Burger Records’ Pookie and the Poodlez started off in the café, with the underwear-clad front man screeching into a yellow telephone receiver living a second life as a microphone. This is the ‘60s, semi-surf punk craze all the kids are into now, with the grit and simplicity of the Ramones combined with the poppy harmonies of the Monkees. That front man was in four bands of the evening, including Elvis Christ, Cumstain and Primitive Hearts, covering vocals, guitar and drumming duties.
In Cumstain, the singer and drummer donned stockings over their heads, as if they were about to burglarize the crowd. The only thing they stole, however, was the show, as the crowd threw possibly half-full cans of Pabst at the stage in appreciation. Crazy antics and wearing a stocking on your head in 100-degree heat playing fast punk rock under stage lights for half an hour will do that.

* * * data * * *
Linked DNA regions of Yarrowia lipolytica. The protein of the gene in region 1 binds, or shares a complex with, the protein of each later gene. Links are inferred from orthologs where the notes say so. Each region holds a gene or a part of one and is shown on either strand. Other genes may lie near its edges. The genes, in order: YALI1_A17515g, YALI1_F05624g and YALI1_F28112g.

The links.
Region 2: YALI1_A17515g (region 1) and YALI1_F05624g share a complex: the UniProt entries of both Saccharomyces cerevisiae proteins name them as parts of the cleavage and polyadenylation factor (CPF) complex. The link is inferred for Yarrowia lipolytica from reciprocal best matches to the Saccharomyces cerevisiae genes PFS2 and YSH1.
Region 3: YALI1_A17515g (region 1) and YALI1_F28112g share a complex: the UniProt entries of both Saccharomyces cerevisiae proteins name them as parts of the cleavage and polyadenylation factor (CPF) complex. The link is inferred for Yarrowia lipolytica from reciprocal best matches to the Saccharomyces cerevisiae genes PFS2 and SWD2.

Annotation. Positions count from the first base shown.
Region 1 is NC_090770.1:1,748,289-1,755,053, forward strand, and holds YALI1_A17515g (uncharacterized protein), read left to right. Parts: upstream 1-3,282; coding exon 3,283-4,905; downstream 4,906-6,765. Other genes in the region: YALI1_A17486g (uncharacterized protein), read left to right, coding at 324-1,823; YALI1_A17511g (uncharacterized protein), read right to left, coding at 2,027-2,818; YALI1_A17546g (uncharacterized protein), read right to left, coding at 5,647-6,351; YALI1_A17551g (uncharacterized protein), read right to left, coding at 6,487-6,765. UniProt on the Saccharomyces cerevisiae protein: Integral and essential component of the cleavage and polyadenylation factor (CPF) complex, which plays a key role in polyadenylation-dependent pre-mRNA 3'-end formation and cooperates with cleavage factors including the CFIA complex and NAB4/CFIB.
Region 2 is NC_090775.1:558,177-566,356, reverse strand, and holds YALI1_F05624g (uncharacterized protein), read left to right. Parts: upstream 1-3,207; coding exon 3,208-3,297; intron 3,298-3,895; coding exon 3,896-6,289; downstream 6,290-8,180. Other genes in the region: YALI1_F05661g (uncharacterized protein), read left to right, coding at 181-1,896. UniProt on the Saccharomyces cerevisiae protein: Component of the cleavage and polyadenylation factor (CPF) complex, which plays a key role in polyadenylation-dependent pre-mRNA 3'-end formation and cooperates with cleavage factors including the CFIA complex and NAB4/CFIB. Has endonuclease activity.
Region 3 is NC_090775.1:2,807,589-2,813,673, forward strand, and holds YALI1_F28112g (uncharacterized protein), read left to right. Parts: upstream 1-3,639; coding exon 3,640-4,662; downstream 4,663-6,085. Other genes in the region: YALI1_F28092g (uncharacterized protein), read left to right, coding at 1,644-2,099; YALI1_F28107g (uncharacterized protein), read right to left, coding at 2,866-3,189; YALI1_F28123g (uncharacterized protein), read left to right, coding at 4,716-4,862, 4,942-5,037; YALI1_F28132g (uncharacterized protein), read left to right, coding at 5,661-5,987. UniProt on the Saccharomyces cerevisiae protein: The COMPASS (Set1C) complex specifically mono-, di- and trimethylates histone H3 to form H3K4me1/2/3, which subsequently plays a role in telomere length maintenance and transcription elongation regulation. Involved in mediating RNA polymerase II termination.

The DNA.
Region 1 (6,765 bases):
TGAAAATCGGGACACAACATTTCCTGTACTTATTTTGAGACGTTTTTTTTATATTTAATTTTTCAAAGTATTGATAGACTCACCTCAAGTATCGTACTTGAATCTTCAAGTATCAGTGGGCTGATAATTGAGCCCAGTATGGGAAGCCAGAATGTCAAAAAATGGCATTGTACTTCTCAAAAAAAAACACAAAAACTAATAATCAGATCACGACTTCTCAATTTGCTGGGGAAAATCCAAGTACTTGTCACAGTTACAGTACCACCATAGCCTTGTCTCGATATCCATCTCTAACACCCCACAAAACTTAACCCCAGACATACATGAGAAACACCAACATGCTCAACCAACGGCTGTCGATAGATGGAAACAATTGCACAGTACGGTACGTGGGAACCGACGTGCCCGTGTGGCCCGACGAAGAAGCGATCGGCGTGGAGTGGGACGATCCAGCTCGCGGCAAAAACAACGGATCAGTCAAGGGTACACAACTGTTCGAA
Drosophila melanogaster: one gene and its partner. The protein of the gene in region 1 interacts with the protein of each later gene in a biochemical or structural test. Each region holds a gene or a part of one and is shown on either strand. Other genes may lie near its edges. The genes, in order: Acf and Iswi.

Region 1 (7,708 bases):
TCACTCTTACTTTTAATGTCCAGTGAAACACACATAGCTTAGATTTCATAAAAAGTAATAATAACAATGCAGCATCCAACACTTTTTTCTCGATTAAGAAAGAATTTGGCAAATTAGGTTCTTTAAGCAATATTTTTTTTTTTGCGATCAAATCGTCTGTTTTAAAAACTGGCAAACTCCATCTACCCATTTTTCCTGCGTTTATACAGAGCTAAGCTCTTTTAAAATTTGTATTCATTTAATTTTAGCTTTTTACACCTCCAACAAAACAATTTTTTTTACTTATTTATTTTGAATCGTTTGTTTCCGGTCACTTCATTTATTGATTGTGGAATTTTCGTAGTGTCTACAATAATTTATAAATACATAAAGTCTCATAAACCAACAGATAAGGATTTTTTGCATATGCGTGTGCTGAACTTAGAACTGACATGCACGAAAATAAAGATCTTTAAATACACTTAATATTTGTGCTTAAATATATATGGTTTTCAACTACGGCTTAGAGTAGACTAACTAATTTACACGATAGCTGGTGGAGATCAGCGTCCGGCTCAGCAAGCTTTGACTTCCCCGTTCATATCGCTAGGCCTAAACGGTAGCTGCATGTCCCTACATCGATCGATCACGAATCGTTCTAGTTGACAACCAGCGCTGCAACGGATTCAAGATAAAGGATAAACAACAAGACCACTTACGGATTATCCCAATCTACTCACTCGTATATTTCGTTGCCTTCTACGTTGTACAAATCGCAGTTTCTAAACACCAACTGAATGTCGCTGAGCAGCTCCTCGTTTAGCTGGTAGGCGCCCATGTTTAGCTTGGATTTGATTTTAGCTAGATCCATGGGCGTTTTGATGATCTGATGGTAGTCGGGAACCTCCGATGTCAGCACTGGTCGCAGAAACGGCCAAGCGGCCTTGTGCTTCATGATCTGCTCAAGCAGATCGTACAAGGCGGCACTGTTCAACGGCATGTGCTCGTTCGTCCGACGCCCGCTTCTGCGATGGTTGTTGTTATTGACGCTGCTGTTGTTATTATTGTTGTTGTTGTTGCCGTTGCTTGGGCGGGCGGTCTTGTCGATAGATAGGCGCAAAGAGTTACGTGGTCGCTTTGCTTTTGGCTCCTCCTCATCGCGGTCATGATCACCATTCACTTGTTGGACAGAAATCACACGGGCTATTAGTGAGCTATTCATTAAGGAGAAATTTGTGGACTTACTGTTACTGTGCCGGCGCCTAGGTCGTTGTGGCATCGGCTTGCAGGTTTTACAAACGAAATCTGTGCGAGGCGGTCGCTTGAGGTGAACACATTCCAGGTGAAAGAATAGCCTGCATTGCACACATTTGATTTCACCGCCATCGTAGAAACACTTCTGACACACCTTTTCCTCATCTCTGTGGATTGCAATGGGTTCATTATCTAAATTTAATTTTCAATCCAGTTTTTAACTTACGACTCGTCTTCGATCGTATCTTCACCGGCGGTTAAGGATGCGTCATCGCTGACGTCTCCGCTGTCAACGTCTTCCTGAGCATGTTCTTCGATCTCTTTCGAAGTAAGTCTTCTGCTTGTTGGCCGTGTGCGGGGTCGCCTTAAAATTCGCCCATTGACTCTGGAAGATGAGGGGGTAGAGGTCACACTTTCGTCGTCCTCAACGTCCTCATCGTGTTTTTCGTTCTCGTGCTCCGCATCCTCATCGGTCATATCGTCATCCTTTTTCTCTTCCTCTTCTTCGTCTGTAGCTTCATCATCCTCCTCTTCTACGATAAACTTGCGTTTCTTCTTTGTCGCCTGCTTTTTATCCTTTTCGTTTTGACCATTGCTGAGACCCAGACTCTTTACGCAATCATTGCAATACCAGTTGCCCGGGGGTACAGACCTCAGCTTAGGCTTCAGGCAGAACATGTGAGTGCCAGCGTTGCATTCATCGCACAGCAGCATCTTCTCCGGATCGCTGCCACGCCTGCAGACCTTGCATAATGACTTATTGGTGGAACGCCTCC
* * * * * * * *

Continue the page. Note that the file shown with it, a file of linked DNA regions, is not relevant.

And now for something completely different, in every sense of the word. We Are the Men took the stage next. This super-talented group of Bay Area natives played unclassifiable rock, possibly in the vein of Dillinger Escape Plan or Triclops, but with a hearty helping of what-the-fuck-is-this-music on the side. Lots of screaming, lots of dynamic and style changes mid-song, lots of catchy-as-fuck hooks that disappeared as quickly and mysteriously as they appeared. I liked them, I think. Judging by faces in the crowd, it seems like many had a similar opinion. I think.
Elvis Christ was led by a standup comedian in training, who yakked about half the time, and took a Pabst to the nuts for his troubles. All in good fun, because he was actually somewhat amusing, and the doo-wop punk rock was delightful.
Los Headaches, from Mexico City, came on at midnight after waiting the whole day for their 15 minutes, literally, of “fame.” Even at this late hour, there were a few stragglers still watching and dancing. The next band, which featured the same members plus one crazy ass motherfucker of a singer, played for 20 minutes immediately after.